Indian Chai in Lebanon

The last day in Lebanon has begun. Our Peshmerga friend (just joking) Ismael leaves early in the morning. Its very windy outside and we have electricity most of the day which is very unusual.

In the afternoon we visit Abu Saleem who shows me the water collecting system which I have already admired at my first visit – but higher up in the mountains. Down here it is a concrete tunnel with more than 2.5 square meter cross section holding for sure more than 5 cubic meters of water per second at the moment. It’s the drink water for most of Baalbek and about 15 villages around as well as the irrigation for the fields. Reminds me a lot of the “Hochquellwasserleitung” in Austria which transports the drink water for Vienna more than 200km from springs that are also around 2000m above sea level. Here the way is much shorter…

In the evening I use the last dried sindshabil (ginger) and hel (cardamom) to make indian chai for the two of us. Ali loves it like everybody who has tasted it – maybe I started a new trend and there will be chai wallahs at every corner when I come back – what a nice idea!

I want to leave at ten but don’t make it before 10:30pm. My plane starts at 4 in the morning in Beirut and in Beirut you should be at the airport three hours before start as there are more security checks than on a usual airport. Taking the road via Tarfaya which I like much more than the direct big road with its many army check points I drive comfortably and including two coffee breaks arrive at the airport two and a half hours before take off. I get a window seat to finally sleep a little and manage to do all the checks just in time for the boarding. In the plane a five year old child sits on my seat with his mother next to him. I can’t sleep while people are falling over my feet so I insist on my seat. At the end the little fucker keeps kicking me with his feet for three hours while his stupid mother tries to calm him down by repeating his name permanently…. At the security check in Belgrade I am asked to take all cameras and computer out of the bag – I do so and put all on a tray to get the rest of the camera bag emptied bottom over top out on the other side – of course I am pissed more and ask for the names of the guys which they refuse to give me….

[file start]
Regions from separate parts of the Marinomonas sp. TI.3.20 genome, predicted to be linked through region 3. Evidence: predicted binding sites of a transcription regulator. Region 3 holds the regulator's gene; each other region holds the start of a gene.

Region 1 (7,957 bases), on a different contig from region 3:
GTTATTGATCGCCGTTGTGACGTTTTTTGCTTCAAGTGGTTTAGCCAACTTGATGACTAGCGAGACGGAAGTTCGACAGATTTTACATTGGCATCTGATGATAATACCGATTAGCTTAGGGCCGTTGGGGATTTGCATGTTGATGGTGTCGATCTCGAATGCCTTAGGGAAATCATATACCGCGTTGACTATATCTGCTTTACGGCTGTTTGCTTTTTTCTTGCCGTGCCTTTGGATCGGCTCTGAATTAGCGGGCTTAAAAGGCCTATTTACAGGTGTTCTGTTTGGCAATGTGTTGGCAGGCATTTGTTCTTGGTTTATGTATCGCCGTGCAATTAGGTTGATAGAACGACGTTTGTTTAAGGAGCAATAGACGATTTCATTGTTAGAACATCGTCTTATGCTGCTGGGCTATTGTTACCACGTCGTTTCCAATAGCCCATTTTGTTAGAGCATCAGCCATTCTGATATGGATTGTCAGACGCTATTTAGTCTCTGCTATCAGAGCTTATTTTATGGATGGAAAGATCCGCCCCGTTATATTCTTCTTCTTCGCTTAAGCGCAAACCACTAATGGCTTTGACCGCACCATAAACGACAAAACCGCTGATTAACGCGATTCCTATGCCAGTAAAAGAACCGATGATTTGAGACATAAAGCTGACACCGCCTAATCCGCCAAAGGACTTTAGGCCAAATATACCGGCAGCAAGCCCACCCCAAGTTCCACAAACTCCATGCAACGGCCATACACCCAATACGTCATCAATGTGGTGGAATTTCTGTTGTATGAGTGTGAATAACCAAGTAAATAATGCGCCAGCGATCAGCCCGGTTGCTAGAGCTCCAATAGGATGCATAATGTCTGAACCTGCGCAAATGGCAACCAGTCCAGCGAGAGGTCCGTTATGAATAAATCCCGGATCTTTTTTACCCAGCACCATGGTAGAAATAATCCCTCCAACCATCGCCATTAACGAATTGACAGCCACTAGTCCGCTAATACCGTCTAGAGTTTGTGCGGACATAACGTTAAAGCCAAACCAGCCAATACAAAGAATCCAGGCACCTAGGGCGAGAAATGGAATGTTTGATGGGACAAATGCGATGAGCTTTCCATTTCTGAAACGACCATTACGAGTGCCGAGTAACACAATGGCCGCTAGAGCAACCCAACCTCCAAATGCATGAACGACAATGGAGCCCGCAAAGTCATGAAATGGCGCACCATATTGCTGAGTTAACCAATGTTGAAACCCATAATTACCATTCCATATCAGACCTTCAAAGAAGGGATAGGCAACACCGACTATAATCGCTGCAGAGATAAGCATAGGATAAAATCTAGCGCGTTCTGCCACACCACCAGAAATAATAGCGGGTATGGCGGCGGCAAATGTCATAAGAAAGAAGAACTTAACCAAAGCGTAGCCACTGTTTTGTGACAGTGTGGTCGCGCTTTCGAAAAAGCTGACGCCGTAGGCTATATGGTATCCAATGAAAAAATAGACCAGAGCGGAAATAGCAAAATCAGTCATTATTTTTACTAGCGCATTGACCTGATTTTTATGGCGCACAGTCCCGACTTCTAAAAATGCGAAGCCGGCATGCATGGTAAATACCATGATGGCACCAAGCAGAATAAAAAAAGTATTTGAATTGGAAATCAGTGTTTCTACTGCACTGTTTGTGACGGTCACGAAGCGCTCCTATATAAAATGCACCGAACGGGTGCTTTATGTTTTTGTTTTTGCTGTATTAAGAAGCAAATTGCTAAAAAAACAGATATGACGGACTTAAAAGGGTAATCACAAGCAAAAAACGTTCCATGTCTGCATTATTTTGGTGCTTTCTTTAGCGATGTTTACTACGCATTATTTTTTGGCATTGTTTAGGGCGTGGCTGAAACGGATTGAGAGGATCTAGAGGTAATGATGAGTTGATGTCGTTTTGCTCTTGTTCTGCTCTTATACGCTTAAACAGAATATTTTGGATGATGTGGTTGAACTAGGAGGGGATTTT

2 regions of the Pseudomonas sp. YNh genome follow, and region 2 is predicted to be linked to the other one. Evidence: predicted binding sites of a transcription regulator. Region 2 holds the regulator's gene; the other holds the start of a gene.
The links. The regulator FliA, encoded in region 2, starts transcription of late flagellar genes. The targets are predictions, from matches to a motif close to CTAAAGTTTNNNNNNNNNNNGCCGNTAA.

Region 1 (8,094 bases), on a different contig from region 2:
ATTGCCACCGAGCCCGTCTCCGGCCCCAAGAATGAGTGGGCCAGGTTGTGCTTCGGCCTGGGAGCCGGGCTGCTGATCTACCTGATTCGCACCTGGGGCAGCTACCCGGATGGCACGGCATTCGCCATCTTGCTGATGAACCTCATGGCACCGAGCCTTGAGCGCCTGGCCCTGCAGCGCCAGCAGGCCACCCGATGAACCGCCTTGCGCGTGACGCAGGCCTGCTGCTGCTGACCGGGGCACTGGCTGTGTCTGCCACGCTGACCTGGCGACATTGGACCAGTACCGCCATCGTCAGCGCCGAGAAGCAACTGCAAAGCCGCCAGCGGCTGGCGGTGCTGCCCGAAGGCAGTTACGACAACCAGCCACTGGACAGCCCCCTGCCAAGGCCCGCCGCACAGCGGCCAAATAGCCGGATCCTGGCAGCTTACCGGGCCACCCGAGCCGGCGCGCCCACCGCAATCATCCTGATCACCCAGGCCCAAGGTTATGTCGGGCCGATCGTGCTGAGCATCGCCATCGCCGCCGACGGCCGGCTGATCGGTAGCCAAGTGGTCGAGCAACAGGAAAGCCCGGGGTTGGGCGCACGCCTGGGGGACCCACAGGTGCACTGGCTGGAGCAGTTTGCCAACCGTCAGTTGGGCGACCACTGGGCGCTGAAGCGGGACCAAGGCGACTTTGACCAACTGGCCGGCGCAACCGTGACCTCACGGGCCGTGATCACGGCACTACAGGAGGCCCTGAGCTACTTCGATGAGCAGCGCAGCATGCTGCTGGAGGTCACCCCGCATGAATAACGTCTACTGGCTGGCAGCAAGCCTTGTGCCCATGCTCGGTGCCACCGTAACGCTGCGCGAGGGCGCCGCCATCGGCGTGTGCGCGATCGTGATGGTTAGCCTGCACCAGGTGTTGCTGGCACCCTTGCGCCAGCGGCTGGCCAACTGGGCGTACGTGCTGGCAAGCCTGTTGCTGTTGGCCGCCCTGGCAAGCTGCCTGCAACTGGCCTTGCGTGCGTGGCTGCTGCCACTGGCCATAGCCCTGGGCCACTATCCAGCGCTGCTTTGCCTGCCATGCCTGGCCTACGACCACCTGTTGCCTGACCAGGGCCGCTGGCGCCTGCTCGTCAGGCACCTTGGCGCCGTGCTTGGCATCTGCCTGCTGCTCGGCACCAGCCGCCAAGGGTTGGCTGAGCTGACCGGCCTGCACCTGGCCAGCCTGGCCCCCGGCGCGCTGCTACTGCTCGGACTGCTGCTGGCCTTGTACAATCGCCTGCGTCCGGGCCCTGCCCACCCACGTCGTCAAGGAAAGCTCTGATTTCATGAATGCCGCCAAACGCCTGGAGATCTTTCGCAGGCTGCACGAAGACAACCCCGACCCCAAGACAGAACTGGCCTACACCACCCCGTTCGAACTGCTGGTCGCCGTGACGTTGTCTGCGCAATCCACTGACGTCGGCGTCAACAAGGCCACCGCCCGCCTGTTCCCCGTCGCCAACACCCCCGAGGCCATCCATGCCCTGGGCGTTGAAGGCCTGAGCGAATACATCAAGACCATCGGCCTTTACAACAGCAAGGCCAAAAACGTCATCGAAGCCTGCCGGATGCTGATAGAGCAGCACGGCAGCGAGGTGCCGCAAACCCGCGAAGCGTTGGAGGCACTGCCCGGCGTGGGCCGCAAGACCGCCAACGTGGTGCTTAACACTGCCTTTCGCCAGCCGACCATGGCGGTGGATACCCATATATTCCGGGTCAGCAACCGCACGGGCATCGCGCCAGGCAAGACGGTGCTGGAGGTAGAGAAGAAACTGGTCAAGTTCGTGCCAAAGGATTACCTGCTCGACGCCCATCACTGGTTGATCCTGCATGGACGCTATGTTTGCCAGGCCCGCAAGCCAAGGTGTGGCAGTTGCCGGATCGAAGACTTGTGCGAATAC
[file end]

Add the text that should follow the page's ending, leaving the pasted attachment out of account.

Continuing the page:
Next day morning I arrive at 8:30 at Vienna.
I hope you enjoyed this winter’s stories and to see you again in autumn.

Paragliding Lebanon NOT

Next morning the sky is blue and hardly any wind, I look up to the cedar take off which is a 1.5 hours drive away but visible from the rooftop. I can’t wait, take my stuff and leave direction Bcharre at around 7.30. Alan is flying at Miziara which is a little further than Bcharre so I call him to get me a clearance for cedars to make one flight there on the way to Miziara where I want to meet him. The view to Bekan Valley is beautiful and I enjoy being alone for the first time for a week a lot. At 1850m above sea level patches of snow appear next to the road. At 1990m the road is blocked by snow! Fuck! It’s April 14., and I’m in Lebanon!

I turn around and go to the next mountain pass further south – Tarfaya. Alan suggests Beirut which one more further south. I am horrified by the traffic of Beirut and think when Tarfaya is blocked too I will not fly today. Fortunately Tarafaya is open. It’s like starting in Pakistan (people spak arab and are armed – honor counts more than law), passing Austria (the skiing regions up in the mountains) end ending up at the French Riviera (French is spoken and the landscape looks a lot like Cote d Azur, Ferraris are a little less than in France but visible on the streets – churches instead of mosques).